1. This case did not appear in the applicant’s written submissions to the arbitrator. Section 7 of the applicant’s written submissions to the arbitrator dealt with the Type 3 Costs from pages 93 to 103.  The thrust, as set out in par 7.1, was that the superintendent contacted the lawyers to request assistance in reassessing the applicant’s claims for Type 3 Costs, using words suggestive of a high degree of bias against the applicant.  The lawyers then provided a draft letter to the superintendent in accordance with the request, which the superintendent issued as a final letter to the applicant.
  1. This was the case dealt with by the arbitrator in the reasons from paras 484 to 498.

Questions 1 to 5

  1. The applicant’s draft order states five separate questions of law said to be raised under grounds 1 and 2 of the application.
  2. Question 1, in effect, is whether the test for breach of the obligation to ensure honesty and fairness imposed by cl 23 where a representation is made by the principal to the superintendent and is not disclosed to the contractor is that set out in Nelson Carlton Construction Co (in liq) v AC Hatrick (NZ) Ltd and Canterbury Pipe Lines Ltd v Christchurch Drainage Board.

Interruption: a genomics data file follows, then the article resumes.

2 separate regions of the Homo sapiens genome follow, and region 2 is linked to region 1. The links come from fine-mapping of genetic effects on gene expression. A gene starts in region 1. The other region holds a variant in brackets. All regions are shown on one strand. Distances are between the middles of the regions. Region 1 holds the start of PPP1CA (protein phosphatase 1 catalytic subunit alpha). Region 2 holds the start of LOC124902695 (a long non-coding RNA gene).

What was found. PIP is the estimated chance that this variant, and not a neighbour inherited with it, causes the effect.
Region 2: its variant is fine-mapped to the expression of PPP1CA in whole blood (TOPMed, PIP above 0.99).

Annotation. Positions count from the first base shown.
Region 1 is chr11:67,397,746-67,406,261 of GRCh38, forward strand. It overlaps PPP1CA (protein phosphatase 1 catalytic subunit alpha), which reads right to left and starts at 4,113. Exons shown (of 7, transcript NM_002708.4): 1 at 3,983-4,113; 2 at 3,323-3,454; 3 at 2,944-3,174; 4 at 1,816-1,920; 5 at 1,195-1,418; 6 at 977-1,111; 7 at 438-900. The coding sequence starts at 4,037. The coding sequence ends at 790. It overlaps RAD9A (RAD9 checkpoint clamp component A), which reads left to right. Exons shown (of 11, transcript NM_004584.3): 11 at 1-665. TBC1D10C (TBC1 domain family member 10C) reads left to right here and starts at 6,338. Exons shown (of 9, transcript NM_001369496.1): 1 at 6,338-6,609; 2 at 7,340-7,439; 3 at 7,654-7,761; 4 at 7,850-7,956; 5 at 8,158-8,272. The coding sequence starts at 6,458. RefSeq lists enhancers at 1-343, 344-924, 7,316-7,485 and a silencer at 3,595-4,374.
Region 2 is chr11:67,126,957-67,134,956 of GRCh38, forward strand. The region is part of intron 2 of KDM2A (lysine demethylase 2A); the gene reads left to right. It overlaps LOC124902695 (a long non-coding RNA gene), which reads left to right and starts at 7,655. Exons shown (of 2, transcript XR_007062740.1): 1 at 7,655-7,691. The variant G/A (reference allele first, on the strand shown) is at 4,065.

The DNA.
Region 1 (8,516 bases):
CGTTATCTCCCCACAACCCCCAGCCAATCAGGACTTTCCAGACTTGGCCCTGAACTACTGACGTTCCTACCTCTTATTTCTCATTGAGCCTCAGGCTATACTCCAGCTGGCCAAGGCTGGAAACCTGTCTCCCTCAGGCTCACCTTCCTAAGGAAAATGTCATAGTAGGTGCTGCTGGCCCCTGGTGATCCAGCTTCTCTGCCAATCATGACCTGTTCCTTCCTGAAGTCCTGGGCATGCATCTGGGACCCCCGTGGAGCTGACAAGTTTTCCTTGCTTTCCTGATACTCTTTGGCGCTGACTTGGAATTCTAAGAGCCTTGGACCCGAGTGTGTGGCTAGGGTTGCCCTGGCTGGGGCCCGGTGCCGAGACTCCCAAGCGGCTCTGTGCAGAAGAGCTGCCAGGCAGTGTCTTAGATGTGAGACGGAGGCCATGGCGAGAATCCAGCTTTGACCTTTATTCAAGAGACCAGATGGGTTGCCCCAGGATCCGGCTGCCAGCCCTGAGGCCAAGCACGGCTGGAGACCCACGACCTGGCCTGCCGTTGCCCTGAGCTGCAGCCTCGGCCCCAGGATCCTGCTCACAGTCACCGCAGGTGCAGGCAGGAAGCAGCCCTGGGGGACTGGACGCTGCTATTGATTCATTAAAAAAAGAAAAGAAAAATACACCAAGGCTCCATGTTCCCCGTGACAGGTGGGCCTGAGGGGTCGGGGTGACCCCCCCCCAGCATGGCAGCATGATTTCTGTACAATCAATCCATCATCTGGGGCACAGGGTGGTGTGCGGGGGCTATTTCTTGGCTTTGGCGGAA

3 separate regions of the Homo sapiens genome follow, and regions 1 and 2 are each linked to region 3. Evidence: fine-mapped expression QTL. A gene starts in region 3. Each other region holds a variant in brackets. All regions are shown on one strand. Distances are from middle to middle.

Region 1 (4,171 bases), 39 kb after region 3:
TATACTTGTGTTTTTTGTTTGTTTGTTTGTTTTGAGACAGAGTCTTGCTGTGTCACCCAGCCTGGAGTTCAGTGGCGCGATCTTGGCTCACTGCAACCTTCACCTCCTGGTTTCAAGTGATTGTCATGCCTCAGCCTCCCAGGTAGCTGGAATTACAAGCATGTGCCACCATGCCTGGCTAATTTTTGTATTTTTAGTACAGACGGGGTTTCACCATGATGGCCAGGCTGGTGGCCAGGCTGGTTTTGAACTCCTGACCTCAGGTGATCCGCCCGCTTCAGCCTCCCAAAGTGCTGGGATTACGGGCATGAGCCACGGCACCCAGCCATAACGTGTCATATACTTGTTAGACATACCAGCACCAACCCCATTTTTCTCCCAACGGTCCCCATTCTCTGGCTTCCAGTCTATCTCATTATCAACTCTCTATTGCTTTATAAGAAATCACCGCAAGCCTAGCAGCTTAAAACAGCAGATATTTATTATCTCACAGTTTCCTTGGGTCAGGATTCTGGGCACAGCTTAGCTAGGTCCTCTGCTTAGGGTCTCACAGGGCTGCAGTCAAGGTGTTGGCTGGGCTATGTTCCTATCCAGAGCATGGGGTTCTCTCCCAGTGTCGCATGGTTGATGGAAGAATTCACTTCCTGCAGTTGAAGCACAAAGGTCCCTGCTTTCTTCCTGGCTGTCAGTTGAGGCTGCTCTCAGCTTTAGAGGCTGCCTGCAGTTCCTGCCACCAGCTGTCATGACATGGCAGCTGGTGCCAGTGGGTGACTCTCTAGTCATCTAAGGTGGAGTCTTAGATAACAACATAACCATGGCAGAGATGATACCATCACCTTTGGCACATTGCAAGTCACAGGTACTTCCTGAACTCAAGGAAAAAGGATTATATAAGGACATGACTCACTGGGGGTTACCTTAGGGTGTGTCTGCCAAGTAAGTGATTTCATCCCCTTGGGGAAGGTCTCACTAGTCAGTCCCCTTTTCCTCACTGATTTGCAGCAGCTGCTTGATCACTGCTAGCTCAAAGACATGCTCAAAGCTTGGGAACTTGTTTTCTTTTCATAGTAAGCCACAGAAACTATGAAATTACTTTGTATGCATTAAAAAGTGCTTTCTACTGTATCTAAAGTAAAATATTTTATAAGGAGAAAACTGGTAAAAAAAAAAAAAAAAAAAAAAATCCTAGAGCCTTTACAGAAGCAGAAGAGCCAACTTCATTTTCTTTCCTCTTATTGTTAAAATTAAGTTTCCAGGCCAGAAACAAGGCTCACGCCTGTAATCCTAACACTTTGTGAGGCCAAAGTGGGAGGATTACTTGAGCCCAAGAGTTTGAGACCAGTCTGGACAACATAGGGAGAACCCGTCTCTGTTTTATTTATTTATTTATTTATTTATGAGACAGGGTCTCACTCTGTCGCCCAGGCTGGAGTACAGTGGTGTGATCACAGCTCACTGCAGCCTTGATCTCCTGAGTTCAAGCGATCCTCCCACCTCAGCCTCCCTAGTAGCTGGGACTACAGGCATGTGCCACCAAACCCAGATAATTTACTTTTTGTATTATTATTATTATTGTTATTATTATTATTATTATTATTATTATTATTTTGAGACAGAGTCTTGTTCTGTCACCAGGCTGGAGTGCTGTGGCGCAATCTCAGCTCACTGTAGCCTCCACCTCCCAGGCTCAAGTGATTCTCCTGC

3. From the foregoing discussion, it is apparent that the applicant does not submit that the arbitrator declined to follow those cases or misstated their effect, except for the attack made on par 63 of the reasons that I have rejected.  I would not grant leave to appeal on question 1.
  4. Question 2 is whether the word “calculated” in the dictum from Hatrick set out in par 61 of the reasons should be read as being directed not to the state of mind of the representor but rather to the characterisation of the representation as material to the task of the certifier, as per John Holland Construction & Engineering Pty Ltd v Majorca Projects Pty Ltd.  I would not grant leave to appeal on this question either.  I have found that the applicant’s attack upon the arbitrator’s reasoning in par 63 must fail.  The arbitrator did not misapprehend the answer to this proposed question of law.
  5. Question 3 is whether at par 63 of the reasons the arbitrator misconstrued the test for determining whether a representation is material.  I have previously found that the applicant’s attack on the arbitrator’s reasoning in par 63 must fail.  I would not grant leave to appeal on this question.
  6. Question 4 is a particular restatement of the same subject matter as that raised by question 3.  It does not need to be separately considered.